Nick & Toni’s Heirloom Carrots with Harissa

Recipe by chef Joseph Realmuto, Jeff Negron and Bryan Futerman

2 lbs. heirloom carrots, trimmed and washed thoroughly, cut into large chunks on the bias
1 28-oz. can of whole peeled tomatoes, drained of their juice and rough chopped
2 to 3 Tbsp. Harissa, depending on your heat preferences (It’s hot stuff. You can always add more to your taste.)
1 large shallot, thinly sliced
5 cloves garlic, thinly sliced
1/4 cup extra virgin olive oil
Salt and pepper to taste
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McGregor’s savory fall garden pie

Recipe by chef Colin Ambrose

1  3lb rabbit braised with leeks, carrots, and 3 jalapeño chilis in 1 quart chicken stock, 2 cups white wine, salt & pepper. Braise at 350 for 2 hours. Braise a day in advance and store overnight in the braising stock. The following day, drain the stock in a strainer and reduce over medium flame. Clean the meat completely off the rabbit and mince the meat to a rough chop.

4 leeks, cleaned and chopped fine
1 celery root, chopped fine
2 cups kale, chopped fine Read More »

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Acme Breakfast: makes 4 servings

1 cup cooked quinoa
1 cup cooked brown rice
½ cup onion, finely diced
½ cup Andouille sausage, chopped
¼ cup fresh parsley, chopped
salt & pepper to taste
3 tablespoons vegetable oil

8 eggs (poached or cooked to your liking)

4 cups fresh spinach leaves, chopped
2 tablespoons butter Read More »

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Chili Chicken Omelet: makes 4 servings

1 cup roasted chicken, shredded white meat
¼ cup Guajillo chili sauce (simmer dried chili, onion and tomato in water for an hour in equal parts, remove from heat and cool. Puree in blender, strain and hold cold).

Combine the chicken and the sauce in a pan, warm over medium heat.

8 eggs
1 cup shredded jack cheese
1 cup chopped spinach Read More »

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Veggie Split Pea Soup: makes 8 bowls

1 quart split peas, dried green or yellow
1 quart mirepoix, finely diced onion, celery & carrot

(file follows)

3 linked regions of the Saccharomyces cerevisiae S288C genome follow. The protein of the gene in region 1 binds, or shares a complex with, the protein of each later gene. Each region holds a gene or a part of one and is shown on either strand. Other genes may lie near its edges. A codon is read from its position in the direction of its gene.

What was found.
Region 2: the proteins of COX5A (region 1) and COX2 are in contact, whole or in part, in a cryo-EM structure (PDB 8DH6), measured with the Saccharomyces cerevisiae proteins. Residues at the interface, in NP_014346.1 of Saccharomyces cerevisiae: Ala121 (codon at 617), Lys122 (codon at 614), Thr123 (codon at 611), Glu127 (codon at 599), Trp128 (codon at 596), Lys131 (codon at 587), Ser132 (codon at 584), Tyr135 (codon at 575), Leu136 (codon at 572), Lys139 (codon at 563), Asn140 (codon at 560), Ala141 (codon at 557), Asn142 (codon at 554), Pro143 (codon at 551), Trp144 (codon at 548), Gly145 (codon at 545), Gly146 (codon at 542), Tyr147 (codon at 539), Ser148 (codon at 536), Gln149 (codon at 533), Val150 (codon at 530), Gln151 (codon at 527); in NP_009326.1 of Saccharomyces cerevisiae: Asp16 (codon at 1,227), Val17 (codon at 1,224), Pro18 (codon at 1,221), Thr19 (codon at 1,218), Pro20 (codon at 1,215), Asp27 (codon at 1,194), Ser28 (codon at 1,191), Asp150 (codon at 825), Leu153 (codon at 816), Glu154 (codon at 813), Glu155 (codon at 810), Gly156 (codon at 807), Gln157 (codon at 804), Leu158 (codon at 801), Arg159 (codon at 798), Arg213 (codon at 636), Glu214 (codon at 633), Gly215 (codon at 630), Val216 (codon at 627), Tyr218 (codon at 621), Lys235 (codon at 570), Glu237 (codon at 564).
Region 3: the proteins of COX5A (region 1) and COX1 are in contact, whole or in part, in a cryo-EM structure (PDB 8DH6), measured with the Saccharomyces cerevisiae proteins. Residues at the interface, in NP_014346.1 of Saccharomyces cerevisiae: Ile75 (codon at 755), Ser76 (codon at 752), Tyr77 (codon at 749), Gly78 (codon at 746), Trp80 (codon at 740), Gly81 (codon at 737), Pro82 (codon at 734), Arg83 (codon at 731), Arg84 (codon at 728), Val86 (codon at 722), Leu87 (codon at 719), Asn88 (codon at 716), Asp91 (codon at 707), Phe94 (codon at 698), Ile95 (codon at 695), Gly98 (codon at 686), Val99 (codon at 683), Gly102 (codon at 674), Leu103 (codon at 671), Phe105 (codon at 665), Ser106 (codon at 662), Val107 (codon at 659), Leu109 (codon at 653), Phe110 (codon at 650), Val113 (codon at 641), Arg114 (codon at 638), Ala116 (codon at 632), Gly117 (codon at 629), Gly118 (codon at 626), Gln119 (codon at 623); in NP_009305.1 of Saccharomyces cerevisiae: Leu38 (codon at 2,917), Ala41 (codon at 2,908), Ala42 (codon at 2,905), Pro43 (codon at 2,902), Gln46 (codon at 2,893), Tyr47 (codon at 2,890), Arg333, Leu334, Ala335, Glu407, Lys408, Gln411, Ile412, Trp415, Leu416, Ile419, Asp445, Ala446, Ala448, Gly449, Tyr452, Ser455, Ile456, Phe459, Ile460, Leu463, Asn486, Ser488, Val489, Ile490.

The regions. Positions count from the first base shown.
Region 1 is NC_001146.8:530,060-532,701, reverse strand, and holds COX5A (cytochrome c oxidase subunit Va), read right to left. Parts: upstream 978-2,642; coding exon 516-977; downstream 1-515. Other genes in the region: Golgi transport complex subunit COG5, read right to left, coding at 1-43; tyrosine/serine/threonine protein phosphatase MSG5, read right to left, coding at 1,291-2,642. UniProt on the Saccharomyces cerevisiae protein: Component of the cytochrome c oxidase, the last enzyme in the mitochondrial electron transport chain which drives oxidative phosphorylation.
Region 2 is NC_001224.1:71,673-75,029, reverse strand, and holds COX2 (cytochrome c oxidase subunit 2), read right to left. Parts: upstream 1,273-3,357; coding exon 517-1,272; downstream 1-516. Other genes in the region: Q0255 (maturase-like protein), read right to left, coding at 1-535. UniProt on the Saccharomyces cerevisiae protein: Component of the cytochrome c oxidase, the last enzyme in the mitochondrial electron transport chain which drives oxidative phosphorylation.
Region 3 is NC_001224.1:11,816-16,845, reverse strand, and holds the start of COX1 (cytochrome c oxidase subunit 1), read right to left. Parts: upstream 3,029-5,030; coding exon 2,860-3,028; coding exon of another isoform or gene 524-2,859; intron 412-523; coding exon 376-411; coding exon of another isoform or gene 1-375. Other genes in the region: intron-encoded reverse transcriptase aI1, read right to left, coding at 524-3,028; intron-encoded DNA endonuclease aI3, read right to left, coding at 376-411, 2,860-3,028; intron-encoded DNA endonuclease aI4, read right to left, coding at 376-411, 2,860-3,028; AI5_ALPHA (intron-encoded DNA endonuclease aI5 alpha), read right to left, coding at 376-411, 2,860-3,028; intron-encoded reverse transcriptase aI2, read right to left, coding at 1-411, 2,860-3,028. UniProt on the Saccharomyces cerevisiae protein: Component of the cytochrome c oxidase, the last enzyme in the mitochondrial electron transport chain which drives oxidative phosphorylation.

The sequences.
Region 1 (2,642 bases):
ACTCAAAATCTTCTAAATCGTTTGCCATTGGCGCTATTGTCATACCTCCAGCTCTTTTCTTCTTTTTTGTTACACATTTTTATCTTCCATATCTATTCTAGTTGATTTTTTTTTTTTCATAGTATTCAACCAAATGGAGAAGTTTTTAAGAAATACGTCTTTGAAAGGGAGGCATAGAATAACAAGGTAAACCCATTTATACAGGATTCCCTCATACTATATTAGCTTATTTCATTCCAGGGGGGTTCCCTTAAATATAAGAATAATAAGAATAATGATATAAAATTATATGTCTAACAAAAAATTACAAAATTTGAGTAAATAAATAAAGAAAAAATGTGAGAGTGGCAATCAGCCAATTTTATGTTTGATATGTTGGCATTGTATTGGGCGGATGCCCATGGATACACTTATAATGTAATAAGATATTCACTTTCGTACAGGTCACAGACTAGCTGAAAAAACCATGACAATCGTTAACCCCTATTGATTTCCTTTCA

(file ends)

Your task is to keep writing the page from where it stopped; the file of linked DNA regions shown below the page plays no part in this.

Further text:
1 quart water
1cup of white wine (optional)
¼ cup vegetable oil
salt & pepper & ground cumin to taste
2 cups shredded spinach
¼ cup garlic puree Read More »

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Chicken Bolognese

We had a regular visitor at Estia in Amagansett during the summer of 1996. A cookbook author named Anna Teresa Callen, she was born in the Italian Mountains. In the Abruzzo region where she lived, hearty pastas are the choice for most of the year.  Anna was the most enthusiastic and animated guest at my tables. She appreciated our pastas. I quickly learned that this was more than a little Italian lady visiting my cafe and persuading her friends to come, too. Anna was “The Pasta Lady” for many. She knew a good deal more about cooking and, more specifically, Italian food than I did. She was an acclaimed cookbook author (Anna Teresa Callen’s Menus for Pasta) and a cooking teacher. Read More »

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JoJo Cakes

In October, I traveled to Northern Wisconsin with my old buddy Simbo. We fished the Manistique River that is on Michigan’s upper peninsula. We were fishing for steelhead and we got skunked. It was the first of a series of fishing trips intended to follow the Hemingway path, casting in the shadow of big Ernest. On our way home, we stopped for breakfast at a spot in Lena called JoJo’s. The town is perfectly positioned as we head back to the Green Bay airport from my Mom’s cabin in the North Woods. Read More »

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Holiday Quiche from a Catamaran’s Galley

Yesterday was our first day on the “rafts”… floating vacation homes comprised of two 42-foot Catamarans. We are currently on Nonsuch Bay off the island of Antigua in the Caribbean. It is a two-family outing. The Briggs family from Sag Harbor has three daughters the same ages as ours: 22, 19 and 16 years-old. There are ten passengers in all with the kids on one boat and the parents on the other.

This dish was created in an effort to provide an easy breakfast for all of us, served warm for the early risers but also accessible for those who returned to the raft at 3 a.m. Sixteen-year-olds Madeline and Whittier prepared the crust yesterday. Read More »

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Christmas Breakfast: Truffle Scrambled Eggs with Shallot and Bacon Hash Browns.

My children are haunted with our tradition of adding truffled cheese to our scrambled eggs on Christmas morning. They start dreaming about this breakfast as soon as November brings the cool air. Finally, the day has come. We enjoyed a meal this morning that clearly sets the stage for next year. And this post will be available when the time comes for them to do it on their own. Read More »